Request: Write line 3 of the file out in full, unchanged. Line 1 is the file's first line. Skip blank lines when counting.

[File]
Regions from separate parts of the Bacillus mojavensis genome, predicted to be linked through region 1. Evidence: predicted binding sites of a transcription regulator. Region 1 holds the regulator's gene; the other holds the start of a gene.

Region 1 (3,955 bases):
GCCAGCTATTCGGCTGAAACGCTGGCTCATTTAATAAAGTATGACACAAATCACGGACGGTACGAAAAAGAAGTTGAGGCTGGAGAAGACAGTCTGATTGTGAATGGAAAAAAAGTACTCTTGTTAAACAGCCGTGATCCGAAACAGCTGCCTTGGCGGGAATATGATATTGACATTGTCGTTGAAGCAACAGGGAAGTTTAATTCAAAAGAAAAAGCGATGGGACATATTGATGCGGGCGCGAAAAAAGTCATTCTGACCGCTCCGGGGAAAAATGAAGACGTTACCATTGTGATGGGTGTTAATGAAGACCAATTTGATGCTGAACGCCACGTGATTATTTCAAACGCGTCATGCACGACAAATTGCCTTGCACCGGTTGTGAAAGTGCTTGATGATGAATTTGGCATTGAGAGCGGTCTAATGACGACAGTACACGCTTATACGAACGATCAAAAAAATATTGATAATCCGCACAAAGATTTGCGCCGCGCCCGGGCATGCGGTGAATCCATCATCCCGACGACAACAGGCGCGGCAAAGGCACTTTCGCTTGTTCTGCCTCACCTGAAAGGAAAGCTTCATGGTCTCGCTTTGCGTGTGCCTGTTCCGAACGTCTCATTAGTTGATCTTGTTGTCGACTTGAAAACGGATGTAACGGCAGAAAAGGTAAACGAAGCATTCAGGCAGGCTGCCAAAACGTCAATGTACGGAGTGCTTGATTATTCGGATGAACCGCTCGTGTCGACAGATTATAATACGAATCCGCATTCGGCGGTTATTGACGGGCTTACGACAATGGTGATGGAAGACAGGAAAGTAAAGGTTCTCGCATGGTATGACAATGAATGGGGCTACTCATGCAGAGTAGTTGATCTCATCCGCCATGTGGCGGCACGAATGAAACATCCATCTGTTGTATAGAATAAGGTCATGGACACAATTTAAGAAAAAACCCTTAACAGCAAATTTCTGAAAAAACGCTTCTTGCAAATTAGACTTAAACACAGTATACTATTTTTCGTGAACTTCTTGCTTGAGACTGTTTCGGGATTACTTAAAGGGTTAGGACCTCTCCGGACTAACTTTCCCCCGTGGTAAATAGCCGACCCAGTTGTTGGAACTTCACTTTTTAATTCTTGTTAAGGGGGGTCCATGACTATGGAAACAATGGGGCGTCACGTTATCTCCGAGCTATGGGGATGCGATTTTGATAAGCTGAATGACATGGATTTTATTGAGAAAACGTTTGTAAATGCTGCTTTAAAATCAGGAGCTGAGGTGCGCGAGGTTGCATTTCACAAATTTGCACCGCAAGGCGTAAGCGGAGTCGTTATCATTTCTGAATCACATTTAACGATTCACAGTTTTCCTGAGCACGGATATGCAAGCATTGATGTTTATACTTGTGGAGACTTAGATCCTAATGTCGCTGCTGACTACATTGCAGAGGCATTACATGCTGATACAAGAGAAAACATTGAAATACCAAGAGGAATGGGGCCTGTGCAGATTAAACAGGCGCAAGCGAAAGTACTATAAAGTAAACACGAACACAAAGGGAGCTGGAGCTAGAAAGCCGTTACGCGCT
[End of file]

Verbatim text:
GCCAGCTATTCGGCTGAAACGCTGGCTCATTTAATAAAGTATGACACAAATCACGGACGGTACGAAAAAGAAGTTGAGGCTGGAGAAGACAGTCTGATTGTGAATGGAAAAAAAGTACTCTTGTTAAACAGCCGTGATCCGAAACAGCTGCCTTGGCGGGAATATGATATTGACATTGTCGTTGAAGCAACAGGGAAGTTTAATTCAAAAGAAAAAGCGATGGGACATATTGATGCGGGCGCGAAAAAAGTCATTCTGACCGCTCCGGGGAAAAATGAAGACGTTACCATTGTGATGGGTGTTAATGAAGACCAATTTGATGCTGAACGCCACGTGATTATTTCAAACGCGTCATGCACGACAAATTGCCTTGCACCGGTTGTGAAAGTGCTTGATGATGAATTTGGCATTGAGAGCGGTCTAATGACGACAGTACACGCTTATACGAACGATCAAAAAAATATTGATAATCCGCACAAAGATTTGCGCCGCGCCCGGGCATGCGGTGAATCCATCATCCCGACGACAACAGGCGCGGCAAAGGCACTTTCGCTTGTTCTGCCTCACCTGAAAGGAAAGCTTCATGGTCTCGCTTTGCGTGTGCCTGTTCCGAACGTCTCATTAGTTGATCTTGTTGTCGACTTGAAAACGGATGTAACGGCAGAAAAGGTAAACGAAGCATTCAGGCAGGCTGCCAAAACGTCAATGTACGGAGTGCTTGATTATTCGGATGAACCGCTCGTGTCGACAGATTATAATACGAATCCGCATTCGGCGGTTATTGACGGGCTTACGACAATGGTGATGGAAGACAGGAAAGTAAAGGTTCTCGCATGGTATGACAATGAATGGGGCTACTCATGCAGAGTAGTTGATCTCATCCGCCATGTGGCGGCACGAATGAAACATCCATCTGTTGTATAGAATAAGGTCATGGACACAATTTAAGAAAAAACCCTTAACAGCAAATTTCTGAAAAAACGCTTCTTGCAAATTAGACTTAAACACAGTATACTATTTTTCGTGAACTTCTTGCTTGAGACTGTTTCGGGATTACTTAAAGGGTTAGGACCTCTCCGGACTAACTTTCCCCCGTGGTAAATAGCCGACCCAGTTGTTGGAACTTCACTTTTTAATTCTTGTTAAGGGGGGTCCATGACTATGGAAACAATGGGGCGTCACGTTATCTCCGAGCTATGGGGATGCGATTTTGATAAGCTGAATGACATGGATTTTATTGAGAAAACGTTTGTAAATGCTGCTTTAAAATCAGGAGCTGAGGTGCGCGAGGTTGCATTTCACAAATTTGCACCGCAAGGCGTAAGCGGAGTCGTTATCATTTCTGAATCACATTTAACGATTCACAGTTTTCCTGAGCACGGATATGCAAGCATTGATGTTTATACTTGTGGAGACTTAGATCCTAATGTCGCTGCTGACTACATTGCAGAGGCATTACATGCTGATACAAGAGAAAACATTGAAATACCAAGAGGAATGGGGCCTGTGCAGATTAAACAGGCGCAAGCGAAAGTACTATAAAGTAAACACGAACACAAAGGGAGCTGGAGCTAGAAAGCCGTTACGCGCT